“Could you give me a plausible example of a subject that you think is beyond any legislation that Congress could write?” Roberts asked.
When Letter conceded the breadth of Congress’ legislative authority, Roberts rejoined, “Well, that’s what I’m suggesting, that your test is really not much of a test. It’s not a limitation. And it doesn’t seem in any way to take account of the fact they were talking about a coordinate branch of government, the executive branch.”
Justice Samuel Alito, a fellow conservative, followed up with Letter, emphasizing that a president could be vulnerable to a barrage of subpoena requests designed mainly to harass a political opponent.
“You were not able to give the chief justice even one example of a subpoena that would not be pertinent to some conceivable legislative purpose, were you?” Alito said.
When Letter rejoined that Congress indeed has “extremely broad” authority to legislate, Alito insisted, “Well, so the end result is that there is no protection whatsoever in your view.
“Roberts appeared opened to a standard advanced by the Justice Department, which is siding with Trump but shunning the far-reaching arguments of his personal lawyers that would practically close the door on any subpoenas for personal documents. The Justice Department test would allow congressional subpoenas of personal documents but require that the legislative purpose asserted be particularly detailed and pertinent to documents sought.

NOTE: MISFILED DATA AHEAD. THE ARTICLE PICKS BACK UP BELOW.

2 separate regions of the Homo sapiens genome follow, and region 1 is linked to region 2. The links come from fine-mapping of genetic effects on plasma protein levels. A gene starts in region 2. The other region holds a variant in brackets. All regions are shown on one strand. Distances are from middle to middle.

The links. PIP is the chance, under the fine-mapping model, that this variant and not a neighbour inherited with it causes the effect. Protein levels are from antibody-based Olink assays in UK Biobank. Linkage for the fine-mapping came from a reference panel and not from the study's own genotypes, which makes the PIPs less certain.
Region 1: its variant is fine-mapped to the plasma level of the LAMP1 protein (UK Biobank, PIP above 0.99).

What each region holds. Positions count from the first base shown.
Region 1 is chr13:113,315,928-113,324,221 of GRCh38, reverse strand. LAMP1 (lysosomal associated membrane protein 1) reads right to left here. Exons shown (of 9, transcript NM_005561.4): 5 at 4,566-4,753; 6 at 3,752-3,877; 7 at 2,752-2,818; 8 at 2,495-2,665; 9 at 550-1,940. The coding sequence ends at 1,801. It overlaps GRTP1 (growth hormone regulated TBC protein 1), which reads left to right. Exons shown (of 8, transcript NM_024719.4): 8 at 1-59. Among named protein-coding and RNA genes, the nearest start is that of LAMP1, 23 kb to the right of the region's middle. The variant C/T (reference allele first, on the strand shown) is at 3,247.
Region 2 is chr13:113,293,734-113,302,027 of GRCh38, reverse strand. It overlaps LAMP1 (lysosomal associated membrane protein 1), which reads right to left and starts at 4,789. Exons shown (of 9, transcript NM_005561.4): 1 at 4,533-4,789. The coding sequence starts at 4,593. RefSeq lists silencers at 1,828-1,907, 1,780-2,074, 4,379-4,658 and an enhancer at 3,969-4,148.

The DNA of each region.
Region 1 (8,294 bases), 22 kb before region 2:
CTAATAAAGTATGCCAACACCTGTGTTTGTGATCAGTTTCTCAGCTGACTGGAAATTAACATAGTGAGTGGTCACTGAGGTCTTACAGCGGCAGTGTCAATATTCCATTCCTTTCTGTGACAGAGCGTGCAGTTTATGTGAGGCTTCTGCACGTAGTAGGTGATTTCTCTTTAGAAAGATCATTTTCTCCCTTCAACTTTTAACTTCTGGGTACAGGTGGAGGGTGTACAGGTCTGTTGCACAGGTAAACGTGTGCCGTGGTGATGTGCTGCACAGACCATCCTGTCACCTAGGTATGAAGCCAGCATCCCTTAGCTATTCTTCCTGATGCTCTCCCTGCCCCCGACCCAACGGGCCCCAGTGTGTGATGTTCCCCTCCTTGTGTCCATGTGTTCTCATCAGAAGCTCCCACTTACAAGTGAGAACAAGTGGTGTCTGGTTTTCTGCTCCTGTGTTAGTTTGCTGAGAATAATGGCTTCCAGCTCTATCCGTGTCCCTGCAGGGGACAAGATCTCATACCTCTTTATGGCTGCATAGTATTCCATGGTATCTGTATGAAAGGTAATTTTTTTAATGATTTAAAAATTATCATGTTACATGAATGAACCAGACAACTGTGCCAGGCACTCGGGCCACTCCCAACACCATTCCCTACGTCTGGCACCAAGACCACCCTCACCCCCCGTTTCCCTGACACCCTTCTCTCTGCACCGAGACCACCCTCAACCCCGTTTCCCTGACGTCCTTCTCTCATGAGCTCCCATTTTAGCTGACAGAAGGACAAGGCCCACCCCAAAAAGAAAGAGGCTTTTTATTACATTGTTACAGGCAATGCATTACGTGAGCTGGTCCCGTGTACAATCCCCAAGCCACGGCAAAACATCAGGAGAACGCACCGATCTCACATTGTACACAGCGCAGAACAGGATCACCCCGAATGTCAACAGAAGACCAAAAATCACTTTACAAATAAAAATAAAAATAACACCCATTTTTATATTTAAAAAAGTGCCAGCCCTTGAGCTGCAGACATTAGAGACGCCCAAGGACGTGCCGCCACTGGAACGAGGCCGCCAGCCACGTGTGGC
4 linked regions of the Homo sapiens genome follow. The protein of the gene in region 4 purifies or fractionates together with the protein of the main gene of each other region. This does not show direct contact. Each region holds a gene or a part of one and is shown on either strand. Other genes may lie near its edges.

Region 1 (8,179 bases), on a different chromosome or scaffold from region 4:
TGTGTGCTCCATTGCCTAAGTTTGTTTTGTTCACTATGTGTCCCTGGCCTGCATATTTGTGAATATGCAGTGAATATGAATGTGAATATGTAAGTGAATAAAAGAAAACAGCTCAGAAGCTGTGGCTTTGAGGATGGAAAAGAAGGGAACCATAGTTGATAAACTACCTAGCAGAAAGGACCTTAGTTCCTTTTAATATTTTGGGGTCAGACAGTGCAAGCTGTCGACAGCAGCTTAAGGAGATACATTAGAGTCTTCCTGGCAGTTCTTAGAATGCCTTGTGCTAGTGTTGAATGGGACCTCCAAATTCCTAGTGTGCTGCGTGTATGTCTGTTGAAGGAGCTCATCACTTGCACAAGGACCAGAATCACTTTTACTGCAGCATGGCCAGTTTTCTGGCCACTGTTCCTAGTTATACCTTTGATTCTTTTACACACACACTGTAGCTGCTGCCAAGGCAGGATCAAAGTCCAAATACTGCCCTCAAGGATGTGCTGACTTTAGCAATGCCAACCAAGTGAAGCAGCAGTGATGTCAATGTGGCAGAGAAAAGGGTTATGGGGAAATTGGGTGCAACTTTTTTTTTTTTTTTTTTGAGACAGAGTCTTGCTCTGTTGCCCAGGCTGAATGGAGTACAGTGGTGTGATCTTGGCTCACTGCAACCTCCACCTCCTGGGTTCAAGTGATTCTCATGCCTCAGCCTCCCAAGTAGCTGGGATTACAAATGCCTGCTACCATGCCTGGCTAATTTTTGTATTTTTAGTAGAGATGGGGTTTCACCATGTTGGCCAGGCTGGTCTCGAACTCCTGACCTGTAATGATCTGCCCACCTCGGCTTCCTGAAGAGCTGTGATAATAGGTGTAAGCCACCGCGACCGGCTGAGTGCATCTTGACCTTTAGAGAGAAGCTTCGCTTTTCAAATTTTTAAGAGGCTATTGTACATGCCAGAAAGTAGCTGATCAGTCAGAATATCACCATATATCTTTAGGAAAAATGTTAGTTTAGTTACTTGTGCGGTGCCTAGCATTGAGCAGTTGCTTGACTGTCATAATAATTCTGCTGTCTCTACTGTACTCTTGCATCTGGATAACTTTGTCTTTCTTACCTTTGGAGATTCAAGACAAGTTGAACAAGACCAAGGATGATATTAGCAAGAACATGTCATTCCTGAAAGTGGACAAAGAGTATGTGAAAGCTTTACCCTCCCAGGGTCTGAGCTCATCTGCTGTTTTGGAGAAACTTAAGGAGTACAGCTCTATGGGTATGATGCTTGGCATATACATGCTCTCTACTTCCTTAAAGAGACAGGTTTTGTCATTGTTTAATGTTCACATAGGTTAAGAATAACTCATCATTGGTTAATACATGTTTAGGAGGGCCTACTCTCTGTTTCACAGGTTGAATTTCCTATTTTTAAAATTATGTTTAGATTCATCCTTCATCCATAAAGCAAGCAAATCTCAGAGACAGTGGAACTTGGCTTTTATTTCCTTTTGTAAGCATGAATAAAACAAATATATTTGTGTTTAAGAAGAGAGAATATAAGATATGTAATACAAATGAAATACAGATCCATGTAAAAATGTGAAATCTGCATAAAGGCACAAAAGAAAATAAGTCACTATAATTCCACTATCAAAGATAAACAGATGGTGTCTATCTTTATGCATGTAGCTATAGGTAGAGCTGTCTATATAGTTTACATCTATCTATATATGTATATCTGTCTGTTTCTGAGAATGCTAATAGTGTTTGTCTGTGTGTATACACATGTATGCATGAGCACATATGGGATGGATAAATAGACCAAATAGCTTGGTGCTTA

In the grand jury case, Trump’s lawyers have argued that he deserves “temporary presidential immunity” from any criminal process while in office.
Perhaps the most revealing Roberts’ comments surfaced at the beginning of the three-and-one-half hour session.
Trump lawyer Patrick Strawbridge stressed the constraints on Congress to order the release of a president’s personal papers. “I think it is very hard to imagine that the House is ever going to have the power, pursuant to its legislative powers, to subpoena the records of the President,” Strawbridge insisted.
But Roberts pressed about the remote possibility of a case that could be tested in federal courts to see if within bounds. Strawbridge acknowledged the possibility and Roberts seized on it.
He said it appeared that the House would have “some power,” and then Roberts said he understood that the House would “concede there is some limit to its authority.”
“So,” Roberts declared, “it sounds like at the end of the day this is just another case where the courts are balancing the competing interests on either side.
“That notion, or aspiration, may reflect Roberts’ mindset as he looks ahead to forging a consensus among the Supreme Court nine. The cautious, calculating chief would be aware that the Nixon and Clinton landmark cases were decided unanimously as justices set aside their political and ideological differences.
If there is a way turn the matter into “just another case” and avoid a 5-4 resolution, Roberts would no doubt grasp it.